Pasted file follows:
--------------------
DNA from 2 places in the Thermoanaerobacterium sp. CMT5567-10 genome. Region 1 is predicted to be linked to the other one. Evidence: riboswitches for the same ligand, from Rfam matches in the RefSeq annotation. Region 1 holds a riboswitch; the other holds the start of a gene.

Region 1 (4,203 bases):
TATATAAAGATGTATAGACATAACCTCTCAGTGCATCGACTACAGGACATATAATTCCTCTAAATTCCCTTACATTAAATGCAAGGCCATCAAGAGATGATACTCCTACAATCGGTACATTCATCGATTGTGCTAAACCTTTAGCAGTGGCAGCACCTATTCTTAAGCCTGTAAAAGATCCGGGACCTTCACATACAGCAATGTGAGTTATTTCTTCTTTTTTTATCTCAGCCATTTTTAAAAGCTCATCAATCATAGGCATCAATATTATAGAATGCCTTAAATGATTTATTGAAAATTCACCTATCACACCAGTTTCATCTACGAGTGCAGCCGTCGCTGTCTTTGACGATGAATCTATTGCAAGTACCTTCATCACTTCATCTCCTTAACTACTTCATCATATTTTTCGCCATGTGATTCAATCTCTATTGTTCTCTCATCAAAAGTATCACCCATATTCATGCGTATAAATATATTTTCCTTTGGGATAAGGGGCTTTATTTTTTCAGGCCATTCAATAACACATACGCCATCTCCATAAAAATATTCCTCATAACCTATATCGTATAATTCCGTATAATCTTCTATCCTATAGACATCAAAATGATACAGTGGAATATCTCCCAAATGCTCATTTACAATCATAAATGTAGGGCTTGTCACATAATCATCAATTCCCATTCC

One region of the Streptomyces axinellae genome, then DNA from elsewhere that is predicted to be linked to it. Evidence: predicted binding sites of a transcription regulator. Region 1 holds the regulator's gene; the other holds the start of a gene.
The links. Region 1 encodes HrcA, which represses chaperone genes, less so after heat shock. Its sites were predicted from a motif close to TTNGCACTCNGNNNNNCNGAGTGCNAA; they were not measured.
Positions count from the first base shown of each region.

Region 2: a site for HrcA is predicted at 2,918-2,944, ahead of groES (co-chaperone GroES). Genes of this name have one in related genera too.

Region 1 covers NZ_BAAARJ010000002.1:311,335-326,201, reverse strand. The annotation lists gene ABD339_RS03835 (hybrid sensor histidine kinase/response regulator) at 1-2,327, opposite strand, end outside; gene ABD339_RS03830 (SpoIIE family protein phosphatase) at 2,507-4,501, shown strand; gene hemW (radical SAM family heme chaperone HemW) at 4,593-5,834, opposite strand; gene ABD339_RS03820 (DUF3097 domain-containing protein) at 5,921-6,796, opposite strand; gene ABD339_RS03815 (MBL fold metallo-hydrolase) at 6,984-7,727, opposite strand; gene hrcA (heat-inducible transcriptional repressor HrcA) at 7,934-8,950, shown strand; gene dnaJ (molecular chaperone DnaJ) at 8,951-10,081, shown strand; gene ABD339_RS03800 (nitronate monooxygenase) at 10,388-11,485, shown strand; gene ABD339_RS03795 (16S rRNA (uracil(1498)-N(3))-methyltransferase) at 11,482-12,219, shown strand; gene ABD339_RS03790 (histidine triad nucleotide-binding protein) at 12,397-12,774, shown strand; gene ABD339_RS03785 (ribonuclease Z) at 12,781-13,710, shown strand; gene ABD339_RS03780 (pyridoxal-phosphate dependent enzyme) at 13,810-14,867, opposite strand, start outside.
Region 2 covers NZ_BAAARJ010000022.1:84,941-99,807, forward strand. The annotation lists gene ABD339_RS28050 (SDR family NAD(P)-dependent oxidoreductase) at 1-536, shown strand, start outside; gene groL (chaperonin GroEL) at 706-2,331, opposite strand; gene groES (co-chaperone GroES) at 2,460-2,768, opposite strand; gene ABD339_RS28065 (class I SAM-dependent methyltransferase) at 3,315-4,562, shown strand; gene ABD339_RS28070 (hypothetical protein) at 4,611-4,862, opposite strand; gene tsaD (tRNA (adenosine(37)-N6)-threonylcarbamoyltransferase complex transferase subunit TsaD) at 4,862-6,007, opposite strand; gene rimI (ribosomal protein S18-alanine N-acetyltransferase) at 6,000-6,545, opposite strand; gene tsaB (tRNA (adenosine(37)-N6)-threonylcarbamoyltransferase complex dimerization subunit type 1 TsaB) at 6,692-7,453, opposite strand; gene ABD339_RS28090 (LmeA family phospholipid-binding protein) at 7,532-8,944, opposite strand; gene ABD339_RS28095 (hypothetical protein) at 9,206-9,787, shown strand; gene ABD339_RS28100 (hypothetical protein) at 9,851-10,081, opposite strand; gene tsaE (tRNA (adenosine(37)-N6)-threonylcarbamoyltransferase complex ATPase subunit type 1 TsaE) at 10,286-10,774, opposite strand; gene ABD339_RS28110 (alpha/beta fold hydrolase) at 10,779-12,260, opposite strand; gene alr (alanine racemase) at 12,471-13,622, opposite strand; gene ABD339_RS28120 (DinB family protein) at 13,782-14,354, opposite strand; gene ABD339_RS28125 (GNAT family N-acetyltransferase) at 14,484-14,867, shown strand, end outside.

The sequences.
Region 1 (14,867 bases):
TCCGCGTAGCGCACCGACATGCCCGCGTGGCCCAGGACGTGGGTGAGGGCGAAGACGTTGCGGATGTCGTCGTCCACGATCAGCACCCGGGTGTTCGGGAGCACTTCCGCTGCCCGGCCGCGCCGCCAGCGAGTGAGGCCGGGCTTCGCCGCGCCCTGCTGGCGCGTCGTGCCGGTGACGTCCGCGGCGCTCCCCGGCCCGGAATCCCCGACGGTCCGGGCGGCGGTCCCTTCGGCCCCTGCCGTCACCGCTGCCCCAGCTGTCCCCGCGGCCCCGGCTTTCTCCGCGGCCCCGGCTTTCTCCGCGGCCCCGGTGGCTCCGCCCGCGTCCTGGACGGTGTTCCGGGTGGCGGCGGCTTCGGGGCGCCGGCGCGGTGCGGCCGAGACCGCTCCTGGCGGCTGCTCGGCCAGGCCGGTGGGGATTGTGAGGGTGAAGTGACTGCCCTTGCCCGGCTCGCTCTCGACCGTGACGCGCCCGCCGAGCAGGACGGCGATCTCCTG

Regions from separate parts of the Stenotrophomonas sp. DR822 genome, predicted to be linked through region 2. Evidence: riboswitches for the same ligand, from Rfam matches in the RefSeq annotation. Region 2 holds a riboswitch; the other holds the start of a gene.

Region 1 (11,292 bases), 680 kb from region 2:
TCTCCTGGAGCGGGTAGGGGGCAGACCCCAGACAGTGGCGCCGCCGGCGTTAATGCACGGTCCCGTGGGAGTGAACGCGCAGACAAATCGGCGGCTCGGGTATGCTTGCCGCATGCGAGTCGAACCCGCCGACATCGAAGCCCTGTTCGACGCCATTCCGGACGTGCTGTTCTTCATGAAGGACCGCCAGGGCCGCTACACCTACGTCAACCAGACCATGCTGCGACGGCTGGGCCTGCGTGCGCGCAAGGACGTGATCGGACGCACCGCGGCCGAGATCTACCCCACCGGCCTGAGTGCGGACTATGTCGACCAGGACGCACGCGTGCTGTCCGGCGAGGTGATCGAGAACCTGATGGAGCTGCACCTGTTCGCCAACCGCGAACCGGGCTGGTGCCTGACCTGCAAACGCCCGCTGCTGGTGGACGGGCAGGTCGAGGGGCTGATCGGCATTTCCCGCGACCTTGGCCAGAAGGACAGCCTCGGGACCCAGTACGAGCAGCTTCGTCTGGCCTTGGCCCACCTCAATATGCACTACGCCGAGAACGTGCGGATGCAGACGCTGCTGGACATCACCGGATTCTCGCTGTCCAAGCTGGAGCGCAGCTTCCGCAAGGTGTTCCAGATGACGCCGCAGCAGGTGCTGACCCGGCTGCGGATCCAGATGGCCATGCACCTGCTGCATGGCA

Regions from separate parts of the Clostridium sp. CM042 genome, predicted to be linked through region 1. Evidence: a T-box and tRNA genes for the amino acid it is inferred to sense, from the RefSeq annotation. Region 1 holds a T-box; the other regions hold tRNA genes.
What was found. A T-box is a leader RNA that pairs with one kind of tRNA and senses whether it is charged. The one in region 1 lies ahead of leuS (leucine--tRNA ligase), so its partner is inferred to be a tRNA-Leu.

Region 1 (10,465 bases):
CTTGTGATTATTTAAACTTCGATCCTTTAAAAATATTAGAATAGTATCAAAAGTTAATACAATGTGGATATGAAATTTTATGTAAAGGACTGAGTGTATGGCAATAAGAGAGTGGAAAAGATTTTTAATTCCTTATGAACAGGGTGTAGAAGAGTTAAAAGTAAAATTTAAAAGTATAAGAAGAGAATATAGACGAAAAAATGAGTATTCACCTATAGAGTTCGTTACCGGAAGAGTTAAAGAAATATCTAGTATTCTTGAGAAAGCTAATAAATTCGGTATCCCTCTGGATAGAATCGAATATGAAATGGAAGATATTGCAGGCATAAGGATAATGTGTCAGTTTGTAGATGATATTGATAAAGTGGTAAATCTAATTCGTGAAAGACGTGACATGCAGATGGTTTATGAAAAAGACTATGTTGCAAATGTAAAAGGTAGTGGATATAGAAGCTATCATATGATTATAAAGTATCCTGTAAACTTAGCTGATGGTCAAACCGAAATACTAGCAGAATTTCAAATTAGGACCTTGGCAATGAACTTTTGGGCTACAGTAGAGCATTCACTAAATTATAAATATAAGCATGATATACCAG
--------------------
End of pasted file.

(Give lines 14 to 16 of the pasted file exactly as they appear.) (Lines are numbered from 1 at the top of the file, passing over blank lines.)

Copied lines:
Region 1 (11,292 bases), 680 kb from region 2:
TCTCCTGGAGCGGGTAGGGGGCAGACCCCAGACAGTGGCGCCGCCGGCGTTAATGCACGGTCCCGTGGGAGTGAACGCGCAGACAAATCGGCGGCTCGGGTATGCTTGCCGCATGCGAGTCGAACCCGCCGACATCGAAGCCCTGTTCGACGCCATTCCGGACGTGCTGTTCTTCATGAAGGACCGCCAGGGCCGCTACACCTACGTCAACCAGACCATGCTGCGACGGCTGGGCCTGCGTGCGCGCAAGGACGTGATCGGACGCACCGCGGCCGAGATCTACCCCACCGGCCTGAGTGCGGACTATGTCGACCAGGACGCACGCGTGCTGTCCGGCGAGGTGATCGAGAACCTGATGGAGCTGCACCTGTTCGCCAACCGCGAACCGGGCTGGTGCCTGACCTGCAAACGCCCGCTGCTGGTGGACGGGCAGGTCGAGGGGCTGATCGGCATTTCCCGCGACCTTGGCCAGAAGGACAGCCTCGGGACCCAGTACGAGCAGCTTCGTCTGGCCTTGGCCCACCTCAATATGCACTACGCCGAGAACGTGCGGATGCAGACGCTGCTGGACATCACCGGATTCTCGCTGTCCAAGCTGGAGCGCAGCTTCCGCAAGGTGTTCCAGATGACGCCGCAGCAGGTGCTGACCCGGCTGCGGATCCAGATGGCCATGCACCTGCTGCATGGCA

Regions from separate parts of the Clostridium sp. CM042 genome, predicted to be linked through region 1. Evidence: a T-box and tRNA genes for the amino acid it is inferred to sense, from the RefSeq annotation. Region 1 holds a T-box; the other regions hold tRNA genes.